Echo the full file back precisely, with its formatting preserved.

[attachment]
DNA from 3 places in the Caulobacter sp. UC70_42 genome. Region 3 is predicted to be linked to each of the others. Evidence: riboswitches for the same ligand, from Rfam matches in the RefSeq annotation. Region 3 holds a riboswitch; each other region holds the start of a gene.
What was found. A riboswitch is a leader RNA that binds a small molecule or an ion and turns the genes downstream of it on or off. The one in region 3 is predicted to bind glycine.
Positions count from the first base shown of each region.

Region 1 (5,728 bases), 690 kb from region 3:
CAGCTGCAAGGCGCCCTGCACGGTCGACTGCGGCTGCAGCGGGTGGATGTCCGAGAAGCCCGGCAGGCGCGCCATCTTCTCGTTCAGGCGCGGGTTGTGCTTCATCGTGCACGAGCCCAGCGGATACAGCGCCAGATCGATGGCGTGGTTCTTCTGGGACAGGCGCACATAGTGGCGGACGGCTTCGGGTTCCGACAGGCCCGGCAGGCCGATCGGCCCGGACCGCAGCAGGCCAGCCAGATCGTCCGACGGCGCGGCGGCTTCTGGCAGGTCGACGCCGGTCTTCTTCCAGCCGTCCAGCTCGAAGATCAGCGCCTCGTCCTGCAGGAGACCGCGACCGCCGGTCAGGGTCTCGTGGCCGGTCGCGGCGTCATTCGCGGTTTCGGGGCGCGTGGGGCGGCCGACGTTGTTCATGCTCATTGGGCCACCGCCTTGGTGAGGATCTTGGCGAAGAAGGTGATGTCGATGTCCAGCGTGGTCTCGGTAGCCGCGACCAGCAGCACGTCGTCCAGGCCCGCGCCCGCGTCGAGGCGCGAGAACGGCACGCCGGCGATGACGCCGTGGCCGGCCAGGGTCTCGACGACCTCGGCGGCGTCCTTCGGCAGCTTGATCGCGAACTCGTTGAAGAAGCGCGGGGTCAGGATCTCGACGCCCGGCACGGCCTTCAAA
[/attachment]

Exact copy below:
DNA from 3 places in the Caulobacter sp. UC70_42 genome. Region 3 is predicted to be linked to each of the others. Evidence: riboswitches for the same ligand, from Rfam matches in the RefSeq annotation. Region 3 holds a riboswitch; each other region holds the start of a gene.
What was found. A riboswitch is a leader RNA that binds a small molecule or an ion and turns the genes downstream of it on or off. The one in region 3 is predicted to bind glycine.
Positions count from the first base shown of each region.

Region 1 (5,728 bases), 690 kb from region 3:
CAGCTGCAAGGCGCCCTGCACGGTCGACTGCGGCTGCAGCGGGTGGATGTCCGAGAAGCCCGGCAGGCGCGCCATCTTCTCGTTCAGGCGCGGGTTGTGCTTCATCGTGCACGAGCCCAGCGGATACAGCGCCAGATCGATGGCGTGGTTCTTCTGGGACAGGCGCACATAGTGGCGGACGGCTTCGGGTTCCGACAGGCCCGGCAGGCCGATCGGCCCGGACCGCAGCAGGCCAGCCAGATCGTCCGACGGCGCGGCGGCTTCTGGCAGGTCGACGCCGGTCTTCTTCCAGCCGTCCAGCTCGAAGATCAGCGCCTCGTCCTGCAGGAGACCGCGACCGCCGGTCAGGGTCTCGTGGCCGGTCGCGGCGTCATTCGCGGTTTCGGGGCGCGTGGGGCGGCCGACGTTGTTCATGCTCATTGGGCCACCGCCTTGGTGAGGATCTTGGCGAAGAAGGTGATGTCGATGTCCAGCGTGGTCTCGGTAGCCGCGACCAGCAGCACGTCGTCCAGGCCCGCGCCCGCGTCGAGGCGCGAGAACGGCACGCCGGCGATGACGCCGTGGCCGGCCAGGGTCTCGACGACCTCGGCGGCGTCCTTCGGCAGCTTGATCGCGAACTCGTTGAAGAAGCGCGGGGTCAGGATCTCGACGCCCGGCACGGCCTTCAAA